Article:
Cotton: Fantastic Night Dreams (1991)
By: Success / Sega Genre: Shooting Players: 1 Difficulty: Medium
Featured Version: Arcade First Day Score: 78,370
Also Available For: PC Engine CD, Sharp X68000, PlayStation, Neo Geo Pocket Color
Unlike most unpleasant Western examples, witches in Japanese culture generally seem to be quite perky and cheerful characters. This could be because they're often represented by teenage girlies of course, rather than old green hags who've had years to dwell on their misfortunes in solitude, and their exploits are often charted in manga and anime publications (such as the splendid Kiki's Delivery Service). As far as videogames are concerned, the pickings are noticeably slimmer, but there are a few feisty examples doing the rounds, or more accurately, there were, and Cotton is unquestionably the most well-known example of this exclusive group. She's a red-haired young lady who has a fondness for a candy called 'Willow' and it's her pursuit of this elusive confectionery that forms the basis for her numerous adventures, including this one.
This game, subtitled 'Fantastic Night Dreams', is the first game in the series that bears her name and sees Cotton undertaking her usual quest to appropriate some Willow which inevitably involves a confrontation with her arch nemesis, an evil demoness called Wool. This quest takes in six horizontally-scrolling stages, which she flies through on her trusty broomstick, which are full of many heinous creatures who are presumably minions of the wicked Wool. Cotton can shoot magical shots from her finger-tips which is enough to take down most of the spooky monsters, she can drop short range bombs, and she also has a limited number of much more powerful charge shots available too which come in two forms - crackly lightning and fiery dragons, both of which will incinerate anything that comes into contact with them.
The enemies come in many familiar shapes and sizes including small formation-flying creatures, less-numerous larger ones, a few ground-based cretins, and of course large middle and end-of-level bosses. Destroying larger enemies or groups of smaller ones releases gold bars which fill Cotton's 'experience meter'. Each time it's filled, her shot power increases but it's also possible to shoot the bars until they change colour. These instead give her an additional charge shot, and her bombs can also be upgraded. The only other help Cotton gets comes in the form of her fairy sidekick called Silk who follows her around, acting much like an 'option' or drone, complementing her firepower. Silk must have a few twins around too as Cotton can be accompanied by up to six fairies at once by which time she can pack quite a punch!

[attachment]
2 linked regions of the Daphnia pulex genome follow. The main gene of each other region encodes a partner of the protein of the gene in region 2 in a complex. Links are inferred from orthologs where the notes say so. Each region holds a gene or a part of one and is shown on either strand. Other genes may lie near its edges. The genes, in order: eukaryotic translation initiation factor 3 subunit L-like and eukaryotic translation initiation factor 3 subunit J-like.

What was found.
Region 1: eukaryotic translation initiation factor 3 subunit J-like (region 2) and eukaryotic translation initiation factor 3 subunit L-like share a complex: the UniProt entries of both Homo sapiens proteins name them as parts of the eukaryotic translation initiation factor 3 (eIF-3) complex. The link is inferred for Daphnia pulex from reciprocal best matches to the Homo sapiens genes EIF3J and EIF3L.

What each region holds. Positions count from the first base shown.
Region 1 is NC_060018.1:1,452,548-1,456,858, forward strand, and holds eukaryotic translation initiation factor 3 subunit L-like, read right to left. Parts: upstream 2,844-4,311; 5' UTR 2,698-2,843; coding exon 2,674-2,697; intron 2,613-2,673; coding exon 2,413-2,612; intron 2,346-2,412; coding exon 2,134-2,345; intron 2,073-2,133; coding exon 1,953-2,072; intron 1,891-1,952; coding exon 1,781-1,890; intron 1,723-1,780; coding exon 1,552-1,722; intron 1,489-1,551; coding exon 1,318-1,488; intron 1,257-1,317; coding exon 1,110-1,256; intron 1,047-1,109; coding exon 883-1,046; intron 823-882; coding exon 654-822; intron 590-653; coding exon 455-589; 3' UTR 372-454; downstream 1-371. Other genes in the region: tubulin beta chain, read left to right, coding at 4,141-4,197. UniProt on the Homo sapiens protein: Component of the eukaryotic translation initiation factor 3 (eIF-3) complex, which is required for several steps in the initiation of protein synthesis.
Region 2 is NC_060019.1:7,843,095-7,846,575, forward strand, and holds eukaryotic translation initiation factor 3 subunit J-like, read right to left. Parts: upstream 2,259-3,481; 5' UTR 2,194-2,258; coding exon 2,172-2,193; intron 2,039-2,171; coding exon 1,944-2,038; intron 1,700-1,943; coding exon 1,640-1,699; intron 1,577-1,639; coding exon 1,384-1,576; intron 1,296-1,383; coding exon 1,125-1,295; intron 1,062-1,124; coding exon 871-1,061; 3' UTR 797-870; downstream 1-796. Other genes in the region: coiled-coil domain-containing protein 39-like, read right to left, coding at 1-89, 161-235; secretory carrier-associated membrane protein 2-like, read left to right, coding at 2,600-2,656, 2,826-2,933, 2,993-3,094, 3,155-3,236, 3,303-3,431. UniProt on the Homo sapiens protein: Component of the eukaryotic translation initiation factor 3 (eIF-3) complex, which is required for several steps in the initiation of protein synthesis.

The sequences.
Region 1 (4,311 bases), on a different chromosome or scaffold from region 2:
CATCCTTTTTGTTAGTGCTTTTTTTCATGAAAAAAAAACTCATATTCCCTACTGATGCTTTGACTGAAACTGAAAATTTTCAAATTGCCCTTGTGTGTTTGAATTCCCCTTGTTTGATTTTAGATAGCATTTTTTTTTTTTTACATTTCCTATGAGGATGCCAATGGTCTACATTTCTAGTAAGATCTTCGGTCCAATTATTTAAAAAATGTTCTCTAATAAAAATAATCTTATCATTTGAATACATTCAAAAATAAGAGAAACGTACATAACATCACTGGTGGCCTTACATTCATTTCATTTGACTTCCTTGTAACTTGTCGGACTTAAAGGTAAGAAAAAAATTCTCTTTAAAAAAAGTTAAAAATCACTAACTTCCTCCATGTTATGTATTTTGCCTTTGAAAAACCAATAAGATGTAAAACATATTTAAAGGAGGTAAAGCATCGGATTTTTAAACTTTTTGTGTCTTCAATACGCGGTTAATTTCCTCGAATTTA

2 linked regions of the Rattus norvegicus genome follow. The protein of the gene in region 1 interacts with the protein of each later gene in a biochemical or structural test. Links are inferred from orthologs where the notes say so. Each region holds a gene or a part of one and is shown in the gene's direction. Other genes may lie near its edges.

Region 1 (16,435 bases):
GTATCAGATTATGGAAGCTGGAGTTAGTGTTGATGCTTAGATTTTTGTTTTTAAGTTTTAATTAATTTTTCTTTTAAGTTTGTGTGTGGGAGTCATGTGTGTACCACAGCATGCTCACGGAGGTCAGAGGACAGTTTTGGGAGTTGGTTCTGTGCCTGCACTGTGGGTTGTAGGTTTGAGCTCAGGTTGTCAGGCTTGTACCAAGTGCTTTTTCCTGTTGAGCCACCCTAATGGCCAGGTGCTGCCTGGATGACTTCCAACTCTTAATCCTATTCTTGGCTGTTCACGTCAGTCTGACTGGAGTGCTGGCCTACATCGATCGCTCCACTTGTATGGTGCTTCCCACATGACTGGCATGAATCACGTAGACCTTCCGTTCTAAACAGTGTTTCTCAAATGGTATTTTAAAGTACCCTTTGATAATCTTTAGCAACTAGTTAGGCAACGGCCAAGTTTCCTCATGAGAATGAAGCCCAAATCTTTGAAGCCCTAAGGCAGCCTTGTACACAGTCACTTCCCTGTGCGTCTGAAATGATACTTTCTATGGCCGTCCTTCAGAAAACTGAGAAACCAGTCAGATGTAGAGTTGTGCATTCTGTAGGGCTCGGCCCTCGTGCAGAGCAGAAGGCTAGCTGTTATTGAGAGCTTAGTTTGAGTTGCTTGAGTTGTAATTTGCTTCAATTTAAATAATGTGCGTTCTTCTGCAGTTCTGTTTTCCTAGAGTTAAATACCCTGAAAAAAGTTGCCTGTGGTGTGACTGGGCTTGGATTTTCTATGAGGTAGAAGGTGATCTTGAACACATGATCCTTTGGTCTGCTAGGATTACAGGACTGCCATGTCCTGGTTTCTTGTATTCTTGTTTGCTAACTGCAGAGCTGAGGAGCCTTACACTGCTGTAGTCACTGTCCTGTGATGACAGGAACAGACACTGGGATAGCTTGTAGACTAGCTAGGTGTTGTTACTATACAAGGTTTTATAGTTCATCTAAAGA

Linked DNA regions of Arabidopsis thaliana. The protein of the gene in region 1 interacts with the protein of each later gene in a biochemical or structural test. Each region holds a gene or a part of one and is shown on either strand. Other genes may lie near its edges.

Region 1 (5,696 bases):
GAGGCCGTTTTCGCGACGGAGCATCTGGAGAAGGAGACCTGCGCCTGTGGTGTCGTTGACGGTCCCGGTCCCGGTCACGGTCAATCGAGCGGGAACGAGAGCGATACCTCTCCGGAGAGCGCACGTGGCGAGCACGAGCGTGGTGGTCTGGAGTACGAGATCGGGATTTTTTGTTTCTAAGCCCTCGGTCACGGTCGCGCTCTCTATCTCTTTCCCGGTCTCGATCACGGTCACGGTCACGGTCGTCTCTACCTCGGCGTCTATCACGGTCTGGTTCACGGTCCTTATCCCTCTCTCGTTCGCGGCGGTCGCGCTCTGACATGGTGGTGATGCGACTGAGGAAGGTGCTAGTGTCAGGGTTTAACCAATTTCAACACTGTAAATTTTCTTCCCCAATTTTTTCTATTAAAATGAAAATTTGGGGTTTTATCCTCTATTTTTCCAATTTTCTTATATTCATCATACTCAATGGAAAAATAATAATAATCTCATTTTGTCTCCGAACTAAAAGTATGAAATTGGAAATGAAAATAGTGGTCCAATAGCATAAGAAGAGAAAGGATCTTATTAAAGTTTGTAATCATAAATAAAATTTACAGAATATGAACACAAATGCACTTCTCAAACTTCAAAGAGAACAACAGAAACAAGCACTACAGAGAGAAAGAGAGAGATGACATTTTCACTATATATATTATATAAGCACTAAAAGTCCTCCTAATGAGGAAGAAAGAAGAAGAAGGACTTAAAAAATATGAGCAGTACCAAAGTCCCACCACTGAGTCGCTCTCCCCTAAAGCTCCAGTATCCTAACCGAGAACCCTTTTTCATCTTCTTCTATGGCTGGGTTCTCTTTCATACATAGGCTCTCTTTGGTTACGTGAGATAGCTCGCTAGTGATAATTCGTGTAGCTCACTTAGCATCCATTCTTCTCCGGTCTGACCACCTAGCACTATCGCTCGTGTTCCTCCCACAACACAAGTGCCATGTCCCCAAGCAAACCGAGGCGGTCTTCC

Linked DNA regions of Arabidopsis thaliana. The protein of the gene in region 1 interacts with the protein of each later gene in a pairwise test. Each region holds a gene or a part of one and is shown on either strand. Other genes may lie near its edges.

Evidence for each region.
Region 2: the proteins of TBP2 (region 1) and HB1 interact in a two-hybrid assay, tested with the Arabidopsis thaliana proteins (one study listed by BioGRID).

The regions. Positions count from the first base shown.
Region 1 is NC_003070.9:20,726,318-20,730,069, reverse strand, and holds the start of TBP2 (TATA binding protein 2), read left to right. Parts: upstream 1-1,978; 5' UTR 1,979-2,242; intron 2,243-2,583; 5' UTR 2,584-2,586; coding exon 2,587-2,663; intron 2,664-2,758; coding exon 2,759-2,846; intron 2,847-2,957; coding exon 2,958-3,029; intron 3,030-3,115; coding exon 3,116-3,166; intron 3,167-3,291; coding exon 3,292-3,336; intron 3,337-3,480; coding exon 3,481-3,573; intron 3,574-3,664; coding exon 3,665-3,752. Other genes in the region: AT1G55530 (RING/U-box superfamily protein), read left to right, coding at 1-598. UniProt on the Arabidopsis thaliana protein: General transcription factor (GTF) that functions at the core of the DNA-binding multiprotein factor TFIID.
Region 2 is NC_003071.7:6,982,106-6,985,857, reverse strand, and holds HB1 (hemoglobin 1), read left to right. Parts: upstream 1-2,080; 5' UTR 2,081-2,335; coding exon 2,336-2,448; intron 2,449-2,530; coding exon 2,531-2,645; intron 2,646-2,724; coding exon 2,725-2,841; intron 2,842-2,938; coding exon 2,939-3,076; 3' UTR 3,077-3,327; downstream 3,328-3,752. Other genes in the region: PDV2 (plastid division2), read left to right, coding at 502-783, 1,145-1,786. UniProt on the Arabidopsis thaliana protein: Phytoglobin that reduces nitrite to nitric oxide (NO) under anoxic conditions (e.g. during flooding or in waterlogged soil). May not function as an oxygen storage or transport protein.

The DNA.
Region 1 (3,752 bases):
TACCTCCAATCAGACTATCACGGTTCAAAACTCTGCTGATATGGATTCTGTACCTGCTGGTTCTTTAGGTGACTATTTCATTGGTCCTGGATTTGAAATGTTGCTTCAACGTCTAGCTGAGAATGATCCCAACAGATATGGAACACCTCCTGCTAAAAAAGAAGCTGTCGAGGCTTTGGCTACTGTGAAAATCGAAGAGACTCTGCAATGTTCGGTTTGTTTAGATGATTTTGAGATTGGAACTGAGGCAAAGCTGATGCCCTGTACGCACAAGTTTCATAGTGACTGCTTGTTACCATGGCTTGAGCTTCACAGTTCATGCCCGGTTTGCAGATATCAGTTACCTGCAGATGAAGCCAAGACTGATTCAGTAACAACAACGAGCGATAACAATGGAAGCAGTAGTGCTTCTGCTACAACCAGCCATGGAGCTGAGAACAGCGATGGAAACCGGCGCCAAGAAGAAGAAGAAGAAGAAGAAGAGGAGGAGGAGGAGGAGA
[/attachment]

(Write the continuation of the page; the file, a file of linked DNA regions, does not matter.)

Sadly, there are no additional weapons to collect and that's surprising given the potential offered by the fantasy/magic setting, although this is also a much darker game than I initially thought it would be considering its cute and funny anime-style. The presentation is really nice too with lots of amusing cut-scenes depicting Cotton's search for Willow and lack of care for anything that isn't Willow! The graphics are also quite nice technically but I don't really like the style much. All the backgrounds are dark and gloomy and the sprites and a curious mixture of cute and scary. It doesn't really appeal to me much but technically it's certainly not a bad-looking game and the music and sound effects are pretty good too. I suppose it's quite atmospheric though, there's some genuinely creepy and unpleasant-looking enemies and there's also some nice effects like clouds passing across the moon.
It's quite a tough game too and rather unforgiving. The stages themselves are packed with enemies attacking from the ground and air at once and Cotton's shots only ever go straight ahead no matter how powerful they are. If she loses a life her power-level will decrease and it doesn't take long until she's back at default levels from which it's very tough to continue. Cotton's fairly large size makes her an easy target and when she's got lots of fairies floating around her it makes her seem even bigger, particularly when she's fighting one of the bosses who pose a real challenge. I know that's the point but you can only continue once before you have to restart the stage. If you're anything like me though, most of your deaths will probably come from trying to collect all the gold and stuff. Oops!
To be honest though, Cotton isn't really what I was expecting. All the images and promotional artwork I've seen periodically over the years indicated that this was a quirky, funny, typically Japanese cute 'em up. I like that kind of game and that's what I was hoping for but it's not really the case after all. It's a perfectly playable game and it has no major flaws really, aside from perhaps being a little unfair, but while Cotton herself is an appealing character, I'm afraid her game just didn't do it for me - it just didn't captivate me the way some shmups do and I consequently found myself not really being too bothered about continuing to play it. In fact, the reason there's no screenshots from beyond the second stage is because the game made me too angry to continue! That's not a good sign when playing a game of any genre. I'm probably making it sound terrible but it's really not - it's a reasonable enough game which is just missing that vital spark that would've make it a really good game.
RKS Score: 6/10